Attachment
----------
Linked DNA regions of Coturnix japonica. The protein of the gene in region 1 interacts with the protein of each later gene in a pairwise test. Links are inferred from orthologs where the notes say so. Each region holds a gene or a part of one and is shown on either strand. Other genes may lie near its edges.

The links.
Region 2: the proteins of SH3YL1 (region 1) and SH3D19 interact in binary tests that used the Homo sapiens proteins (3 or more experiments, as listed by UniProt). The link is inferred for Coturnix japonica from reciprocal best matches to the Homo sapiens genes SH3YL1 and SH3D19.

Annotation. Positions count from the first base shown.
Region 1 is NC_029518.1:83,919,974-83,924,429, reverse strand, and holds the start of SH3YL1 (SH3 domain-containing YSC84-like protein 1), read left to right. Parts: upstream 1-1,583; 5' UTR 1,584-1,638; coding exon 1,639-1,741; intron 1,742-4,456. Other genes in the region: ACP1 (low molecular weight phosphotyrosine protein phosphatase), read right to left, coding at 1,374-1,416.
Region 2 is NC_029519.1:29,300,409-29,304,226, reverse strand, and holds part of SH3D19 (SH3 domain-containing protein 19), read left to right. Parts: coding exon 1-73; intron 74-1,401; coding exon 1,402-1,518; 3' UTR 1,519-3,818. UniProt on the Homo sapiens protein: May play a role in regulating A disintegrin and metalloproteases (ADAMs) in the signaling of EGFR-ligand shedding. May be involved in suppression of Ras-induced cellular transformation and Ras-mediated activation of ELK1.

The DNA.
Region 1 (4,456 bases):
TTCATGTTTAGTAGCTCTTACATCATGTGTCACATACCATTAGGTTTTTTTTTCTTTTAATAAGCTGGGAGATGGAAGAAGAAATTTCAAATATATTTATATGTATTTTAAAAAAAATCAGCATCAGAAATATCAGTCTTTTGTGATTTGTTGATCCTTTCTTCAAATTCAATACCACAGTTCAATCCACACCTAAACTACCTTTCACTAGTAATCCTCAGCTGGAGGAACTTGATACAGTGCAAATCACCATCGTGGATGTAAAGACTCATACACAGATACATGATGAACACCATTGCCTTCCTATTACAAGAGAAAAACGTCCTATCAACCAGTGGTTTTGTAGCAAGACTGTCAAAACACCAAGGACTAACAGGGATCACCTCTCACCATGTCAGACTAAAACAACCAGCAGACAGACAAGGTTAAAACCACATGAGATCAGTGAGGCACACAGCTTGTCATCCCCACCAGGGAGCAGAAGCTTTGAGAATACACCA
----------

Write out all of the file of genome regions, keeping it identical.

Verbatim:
Linked DNA regions of Coturnix japonica. The protein of the gene in region 1 interacts with the protein of each later gene in a pairwise test. Links are inferred from orthologs where the notes say so. Each region holds a gene or a part of one and is shown on either strand. Other genes may lie near its edges.

The links.
Region 2: the proteins of SH3YL1 (region 1) and SH3D19 interact in binary tests that used the Homo sapiens proteins (3 or more experiments, as listed by UniProt). The link is inferred for Coturnix japonica from reciprocal best matches to the Homo sapiens genes SH3YL1 and SH3D19.

Annotation. Positions count from the first base shown.
Region 1 is NC_029518.1:83,919,974-83,924,429, reverse strand, and holds the start of SH3YL1 (SH3 domain-containing YSC84-like protein 1), read left to right. Parts: upstream 1-1,583; 5' UTR 1,584-1,638; coding exon 1,639-1,741; intron 1,742-4,456. Other genes in the region: ACP1 (low molecular weight phosphotyrosine protein phosphatase), read right to left, coding at 1,374-1,416.
Region 2 is NC_029519.1:29,300,409-29,304,226, reverse strand, and holds part of SH3D19 (SH3 domain-containing protein 19), read left to right. Parts: coding exon 1-73; intron 74-1,401; coding exon 1,402-1,518; 3' UTR 1,519-3,818. UniProt on the Homo sapiens protein: May play a role in regulating A disintegrin and metalloproteases (ADAMs) in the signaling of EGFR-ligand shedding. May be involved in suppression of Ras-induced cellular transformation and Ras-mediated activation of ELK1.

The DNA.
Region 1 (4,456 bases):
TTCATGTTTAGTAGCTCTTACATCATGTGTCACATACCATTAGGTTTTTTTTTCTTTTAATAAGCTGGGAGATGGAAGAAGAAATTTCAAATATATTTATATGTATTTTAAAAAAAATCAGCATCAGAAATATCAGTCTTTTGTGATTTGTTGATCCTTTCTTCAAATTCAATACCACAGTTCAATCCACACCTAAACTACCTTTCACTAGTAATCCTCAGCTGGAGGAACTTGATACAGTGCAAATCACCATCGTGGATGTAAAGACTCATACACAGATACATGATGAACACCATTGCCTTCCTATTACAAGAGAAAAACGTCCTATCAACCAGTGGTTTTGTAGCAAGACTGTCAAAACACCAAGGACTAACAGGGATCACCTCTCACCATGTCAGACTAAAACAACCAGCAGACAGACAAGGTTAAAACCACATGAGATCAGTGAGGCACACAGCTTGTCATCCCCACCAGGGAGCAGAAGCTTTGAGAATACACCA